They say that every generation has an “event.” An event of such magnitude that most people will remember where they were when that event occurred, remember trying to process the impact of what had happened, and remember an overwhelming sense of dread at realizing the world as they knew it had just changed.
I surelyremember my such “event.” I remember exactly where I was. I wastaking a showertrying toget ready fora work conference that morning.Ihadjust finished washing my hair when my husband, Jer,came in and told me to come out ofthe shower. What struck me at the time was how quietly calm his voice was.Something about thatcalm voice brought me right out of the shower, without even rinsing the conditioner from my hair. I stepped out, wrapped a towel around me and followed him into the living room, my gaze directed immediately to the television. I saw the planes crashing into the Twin Towers. I saw people on the streets of New York wandering around in an almost palpable fear at what was happening around them. And I was witnessing it.
It took me several minutes to even begin to process what I was seeing. I kept shaking my head and looking at Jer, willing him to tell me that this all couldn’t possibly be happening. The haunted look in his eyes scared me becauseI knew it really was that bad.So we hugged. And we cried. Because, at that moment,we both realized that our lives had just changed. The safety and sanctity of the country we were both so fortunate to call home had just been breeched in such a horrific way. And then the full multitude of the event washed over us. So many people were losing their lives as we watched a literal Hell unleashed on Earth.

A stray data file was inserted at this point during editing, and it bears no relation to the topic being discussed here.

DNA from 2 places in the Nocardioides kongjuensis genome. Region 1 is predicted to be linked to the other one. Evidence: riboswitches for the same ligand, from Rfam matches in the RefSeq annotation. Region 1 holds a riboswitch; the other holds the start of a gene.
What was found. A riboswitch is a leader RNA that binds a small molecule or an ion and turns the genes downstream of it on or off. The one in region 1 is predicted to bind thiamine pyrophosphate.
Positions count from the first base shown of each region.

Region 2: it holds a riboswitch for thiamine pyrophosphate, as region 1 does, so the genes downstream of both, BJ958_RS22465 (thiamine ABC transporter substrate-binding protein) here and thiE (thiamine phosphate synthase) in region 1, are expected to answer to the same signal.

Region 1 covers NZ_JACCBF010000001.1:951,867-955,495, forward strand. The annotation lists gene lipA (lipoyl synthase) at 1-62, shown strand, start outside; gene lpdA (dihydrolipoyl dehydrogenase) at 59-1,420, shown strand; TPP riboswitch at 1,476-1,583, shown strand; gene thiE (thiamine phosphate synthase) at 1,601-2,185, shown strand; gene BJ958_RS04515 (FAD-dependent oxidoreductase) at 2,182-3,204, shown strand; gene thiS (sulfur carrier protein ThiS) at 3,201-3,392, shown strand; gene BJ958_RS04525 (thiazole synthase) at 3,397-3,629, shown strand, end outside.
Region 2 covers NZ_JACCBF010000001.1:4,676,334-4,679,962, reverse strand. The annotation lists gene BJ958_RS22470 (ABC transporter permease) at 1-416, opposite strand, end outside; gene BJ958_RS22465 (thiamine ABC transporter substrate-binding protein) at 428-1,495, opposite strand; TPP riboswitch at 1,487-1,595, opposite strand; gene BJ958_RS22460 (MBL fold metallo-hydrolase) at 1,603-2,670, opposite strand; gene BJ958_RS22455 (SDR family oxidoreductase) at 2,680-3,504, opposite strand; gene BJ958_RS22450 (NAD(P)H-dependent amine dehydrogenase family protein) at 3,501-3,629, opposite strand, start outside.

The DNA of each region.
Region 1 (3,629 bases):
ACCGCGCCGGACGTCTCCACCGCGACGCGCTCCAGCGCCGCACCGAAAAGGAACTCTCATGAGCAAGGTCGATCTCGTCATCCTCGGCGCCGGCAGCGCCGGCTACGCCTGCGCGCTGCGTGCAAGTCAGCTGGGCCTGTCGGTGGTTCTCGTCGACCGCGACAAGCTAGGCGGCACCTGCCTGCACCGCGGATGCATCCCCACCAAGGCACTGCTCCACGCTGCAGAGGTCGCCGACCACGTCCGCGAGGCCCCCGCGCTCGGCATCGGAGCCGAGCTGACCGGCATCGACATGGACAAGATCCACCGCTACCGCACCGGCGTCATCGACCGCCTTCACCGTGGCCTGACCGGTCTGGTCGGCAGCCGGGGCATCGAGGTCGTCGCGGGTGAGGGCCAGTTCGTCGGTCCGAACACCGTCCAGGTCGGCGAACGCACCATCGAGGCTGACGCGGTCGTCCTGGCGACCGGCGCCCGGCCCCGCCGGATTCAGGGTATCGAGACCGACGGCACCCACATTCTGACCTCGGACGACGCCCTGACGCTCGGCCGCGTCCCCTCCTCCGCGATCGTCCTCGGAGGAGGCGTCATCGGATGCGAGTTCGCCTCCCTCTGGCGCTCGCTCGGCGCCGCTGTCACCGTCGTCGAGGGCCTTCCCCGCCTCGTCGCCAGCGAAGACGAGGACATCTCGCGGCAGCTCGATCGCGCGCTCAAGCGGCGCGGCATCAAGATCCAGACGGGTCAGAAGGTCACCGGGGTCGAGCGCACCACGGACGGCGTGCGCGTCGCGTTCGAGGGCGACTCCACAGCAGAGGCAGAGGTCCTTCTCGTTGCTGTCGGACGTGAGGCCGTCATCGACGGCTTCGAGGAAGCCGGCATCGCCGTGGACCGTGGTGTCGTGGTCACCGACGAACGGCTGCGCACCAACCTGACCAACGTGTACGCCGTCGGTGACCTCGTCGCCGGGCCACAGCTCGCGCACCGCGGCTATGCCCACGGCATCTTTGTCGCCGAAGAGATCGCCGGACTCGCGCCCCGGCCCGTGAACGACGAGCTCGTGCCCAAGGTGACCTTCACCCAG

I was very proud of America after the attacks. People banded together with a very real need to unite in patriotic harmony. It truly was a beautiful sight to see and an even more beautiful attitude to impart. And, yes, that patriotic harmony has waned as time has healed some of the wounds. But America was changed on September 11, 2001 and so was I.
So, on this 8th Anniversary of the September 11th terrorist attacks I would ask you to remember that day. Remember where you were, remember how you felt and remember the prayers you said for the victims, their families and for healing a very broken America. And say those prayers again.
Love to all, Mindy